by Henry-Cameron Allen
15 September, 2023
The triggers still surprise me, even after fifteen years as a Peregrine—one who has outlived a beloved child. A song, the scent of petrichor, the precise blue of a summer sky—they can all pull me under, plunging me into the depths when the tsunami waves crash about me relentlessly. I emerge gasping, struggling to tread the overwhelming currents.
And then it takes hold—paralysis, deep-rooted in grief. My limbs grow leaden, movements slow, as if navigating underwater. Numbness shields me from the waves but also smothers my senses. I drift aimlessly, vision narrowed to the past.
Sleep paralysis compounds the grief, its arrival just as unpredictable. At first, it felt cruel—awake in my dream state, immobilized, the weight of sorrow on my chest. But over time, I understood it as my mind limiting stimuli in the waking world that could trigger paralyzing grief. Though unsettling at first, it has become a welcome, protective companion.
Even in my darkest moments, I’ve learned to embrace these paralyses. I have redefined surrender—not giving up, but giving in, like floating effortlessly in a white water raft. By yielding control to the current when I am knocked overboard, lying back, feet up, trusting my ability to float, I discover that it will effortlessly carry me around the boulders and whirlpools to eventual calmer waters. I find this fortitude more potent than any thrashing or struggle to hold on to something could summon. And far less damaging.
Yet I cannot surrender fully to the depths. I work daily to remain tethered—writing, reaching out to others navigating grief, volunteering with parents who've suffered similarly on the journey. When I cannot pull myself up, my Peregrine community lifts me upon their wings until I can find my own again. Together we surface and soar above the worst waves.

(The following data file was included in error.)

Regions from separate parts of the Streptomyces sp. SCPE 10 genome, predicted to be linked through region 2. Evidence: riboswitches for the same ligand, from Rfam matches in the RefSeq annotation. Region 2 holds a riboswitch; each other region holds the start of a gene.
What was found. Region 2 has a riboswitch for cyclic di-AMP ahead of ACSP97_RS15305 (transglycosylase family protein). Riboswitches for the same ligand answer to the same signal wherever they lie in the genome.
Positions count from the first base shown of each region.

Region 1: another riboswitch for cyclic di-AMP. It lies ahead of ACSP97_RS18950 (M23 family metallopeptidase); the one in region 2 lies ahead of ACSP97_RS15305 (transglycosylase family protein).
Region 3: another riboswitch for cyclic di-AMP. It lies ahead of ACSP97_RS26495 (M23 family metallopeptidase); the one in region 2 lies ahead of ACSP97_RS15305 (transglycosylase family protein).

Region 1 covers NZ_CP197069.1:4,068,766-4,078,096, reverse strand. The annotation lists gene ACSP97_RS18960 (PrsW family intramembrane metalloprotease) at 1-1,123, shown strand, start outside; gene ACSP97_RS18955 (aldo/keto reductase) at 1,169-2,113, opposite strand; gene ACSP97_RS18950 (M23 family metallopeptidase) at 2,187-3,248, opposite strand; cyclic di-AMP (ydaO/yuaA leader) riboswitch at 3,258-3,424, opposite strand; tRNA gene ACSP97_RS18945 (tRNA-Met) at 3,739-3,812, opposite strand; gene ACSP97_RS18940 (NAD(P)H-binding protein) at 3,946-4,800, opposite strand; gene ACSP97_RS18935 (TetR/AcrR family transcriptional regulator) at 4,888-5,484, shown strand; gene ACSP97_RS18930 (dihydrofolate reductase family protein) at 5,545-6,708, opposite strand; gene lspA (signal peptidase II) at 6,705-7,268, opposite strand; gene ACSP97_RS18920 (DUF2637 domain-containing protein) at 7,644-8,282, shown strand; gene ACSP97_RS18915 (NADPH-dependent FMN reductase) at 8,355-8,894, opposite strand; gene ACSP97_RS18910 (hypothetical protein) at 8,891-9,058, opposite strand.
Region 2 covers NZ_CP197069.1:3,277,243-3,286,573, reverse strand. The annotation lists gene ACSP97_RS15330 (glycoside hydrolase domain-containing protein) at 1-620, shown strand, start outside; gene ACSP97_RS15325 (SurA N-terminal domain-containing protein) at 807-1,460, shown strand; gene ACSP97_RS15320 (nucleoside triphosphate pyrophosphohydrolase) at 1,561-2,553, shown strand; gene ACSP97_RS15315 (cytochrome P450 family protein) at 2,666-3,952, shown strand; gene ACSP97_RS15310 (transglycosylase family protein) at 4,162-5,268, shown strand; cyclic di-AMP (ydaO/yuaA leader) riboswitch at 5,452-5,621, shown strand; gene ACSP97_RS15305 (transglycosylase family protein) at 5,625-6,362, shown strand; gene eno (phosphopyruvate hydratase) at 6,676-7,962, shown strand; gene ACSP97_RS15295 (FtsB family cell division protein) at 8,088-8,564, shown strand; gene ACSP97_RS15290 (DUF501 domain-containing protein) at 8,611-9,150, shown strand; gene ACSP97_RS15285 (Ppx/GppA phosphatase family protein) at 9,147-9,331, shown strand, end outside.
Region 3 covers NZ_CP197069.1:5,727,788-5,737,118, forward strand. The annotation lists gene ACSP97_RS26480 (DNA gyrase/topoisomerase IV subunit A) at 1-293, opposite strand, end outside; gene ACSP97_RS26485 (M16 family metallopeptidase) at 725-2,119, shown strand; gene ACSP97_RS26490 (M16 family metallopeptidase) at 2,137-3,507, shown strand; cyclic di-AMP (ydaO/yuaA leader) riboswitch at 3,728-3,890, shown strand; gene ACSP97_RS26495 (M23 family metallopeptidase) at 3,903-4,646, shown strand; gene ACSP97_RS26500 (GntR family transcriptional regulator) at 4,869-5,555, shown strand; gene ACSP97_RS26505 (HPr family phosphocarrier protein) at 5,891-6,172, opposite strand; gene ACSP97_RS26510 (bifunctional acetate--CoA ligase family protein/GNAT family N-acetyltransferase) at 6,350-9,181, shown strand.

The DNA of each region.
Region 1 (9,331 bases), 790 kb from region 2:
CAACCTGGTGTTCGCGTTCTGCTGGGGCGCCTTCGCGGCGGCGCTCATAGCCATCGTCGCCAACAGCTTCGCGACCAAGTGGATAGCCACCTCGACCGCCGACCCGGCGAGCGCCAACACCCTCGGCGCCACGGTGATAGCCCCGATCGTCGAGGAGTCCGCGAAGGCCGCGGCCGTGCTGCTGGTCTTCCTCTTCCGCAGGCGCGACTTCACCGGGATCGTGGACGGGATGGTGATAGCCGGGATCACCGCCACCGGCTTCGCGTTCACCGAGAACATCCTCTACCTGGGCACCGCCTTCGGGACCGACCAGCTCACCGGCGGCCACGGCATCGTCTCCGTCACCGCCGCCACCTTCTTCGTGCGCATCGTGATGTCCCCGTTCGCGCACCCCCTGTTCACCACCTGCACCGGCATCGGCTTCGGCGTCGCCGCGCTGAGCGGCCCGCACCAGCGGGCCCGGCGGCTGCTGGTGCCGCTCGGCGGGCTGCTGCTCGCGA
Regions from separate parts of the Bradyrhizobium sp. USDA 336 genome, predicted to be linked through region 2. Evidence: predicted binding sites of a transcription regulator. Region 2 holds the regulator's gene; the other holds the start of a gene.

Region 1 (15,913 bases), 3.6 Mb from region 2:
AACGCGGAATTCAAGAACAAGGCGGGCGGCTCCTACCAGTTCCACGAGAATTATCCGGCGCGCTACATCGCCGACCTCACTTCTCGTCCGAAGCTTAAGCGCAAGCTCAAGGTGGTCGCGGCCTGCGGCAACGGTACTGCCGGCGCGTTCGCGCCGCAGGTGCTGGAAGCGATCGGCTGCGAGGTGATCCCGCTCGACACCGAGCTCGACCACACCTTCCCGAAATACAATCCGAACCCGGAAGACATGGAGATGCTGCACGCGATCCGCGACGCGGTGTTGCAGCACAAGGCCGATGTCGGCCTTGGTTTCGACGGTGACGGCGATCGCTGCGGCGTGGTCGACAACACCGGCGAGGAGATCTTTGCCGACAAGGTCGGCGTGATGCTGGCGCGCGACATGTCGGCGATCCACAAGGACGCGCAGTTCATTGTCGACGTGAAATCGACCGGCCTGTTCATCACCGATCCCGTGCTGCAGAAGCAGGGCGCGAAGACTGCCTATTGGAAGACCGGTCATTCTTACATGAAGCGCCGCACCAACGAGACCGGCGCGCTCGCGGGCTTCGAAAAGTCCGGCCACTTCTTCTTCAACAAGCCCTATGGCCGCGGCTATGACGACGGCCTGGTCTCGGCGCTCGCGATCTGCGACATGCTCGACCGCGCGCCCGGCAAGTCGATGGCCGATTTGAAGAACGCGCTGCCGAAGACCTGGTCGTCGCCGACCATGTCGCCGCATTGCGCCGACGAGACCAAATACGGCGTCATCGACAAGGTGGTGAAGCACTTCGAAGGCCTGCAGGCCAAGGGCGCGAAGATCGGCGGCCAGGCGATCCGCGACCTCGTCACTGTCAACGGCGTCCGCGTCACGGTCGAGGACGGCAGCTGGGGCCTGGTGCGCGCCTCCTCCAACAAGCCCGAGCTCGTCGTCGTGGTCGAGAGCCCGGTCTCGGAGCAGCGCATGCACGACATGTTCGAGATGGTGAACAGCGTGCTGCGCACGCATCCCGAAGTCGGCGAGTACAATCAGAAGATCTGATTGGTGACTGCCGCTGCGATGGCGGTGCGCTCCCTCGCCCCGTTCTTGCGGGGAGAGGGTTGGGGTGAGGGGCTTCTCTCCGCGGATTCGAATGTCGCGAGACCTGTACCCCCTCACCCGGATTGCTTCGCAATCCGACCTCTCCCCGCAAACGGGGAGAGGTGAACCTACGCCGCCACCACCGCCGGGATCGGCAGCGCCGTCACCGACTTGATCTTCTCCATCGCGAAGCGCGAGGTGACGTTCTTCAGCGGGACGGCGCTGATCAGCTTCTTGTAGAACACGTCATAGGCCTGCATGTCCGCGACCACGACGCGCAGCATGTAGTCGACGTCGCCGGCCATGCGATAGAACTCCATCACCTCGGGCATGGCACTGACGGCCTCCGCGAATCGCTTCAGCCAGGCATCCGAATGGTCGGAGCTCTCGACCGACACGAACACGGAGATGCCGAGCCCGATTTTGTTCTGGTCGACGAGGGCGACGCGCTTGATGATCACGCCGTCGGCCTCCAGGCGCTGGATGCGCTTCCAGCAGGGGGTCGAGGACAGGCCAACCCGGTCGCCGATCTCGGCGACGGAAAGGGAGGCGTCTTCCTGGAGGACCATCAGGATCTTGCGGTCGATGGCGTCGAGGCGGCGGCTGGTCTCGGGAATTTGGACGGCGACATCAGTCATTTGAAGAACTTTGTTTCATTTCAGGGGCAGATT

Like the tsunamis, the paralyses also recede, revealing renewal—meditation, walking my dog, creating art. Life continues amid grief. For Peregrines, achievement lies in weathering each intact moment.
The world expects grief to follow predictable stages. But it ebbs and flows unpredictably, often isolating us in breathless silence. We need greater understanding of elongated, nonlinear grief—a natural human response to grieving, not a state to “get over.” There must be openness to varied coping strategies. I am exploring the quantum dimensions of the grief journey, and it is fascinating.
The path is endless. Grief will continue to knock me asunder, as I know it will for all my days. But with each cresting wave, I strengthen my capacity to float until the currents deliver me to shore once more and I can once again take to the skies.
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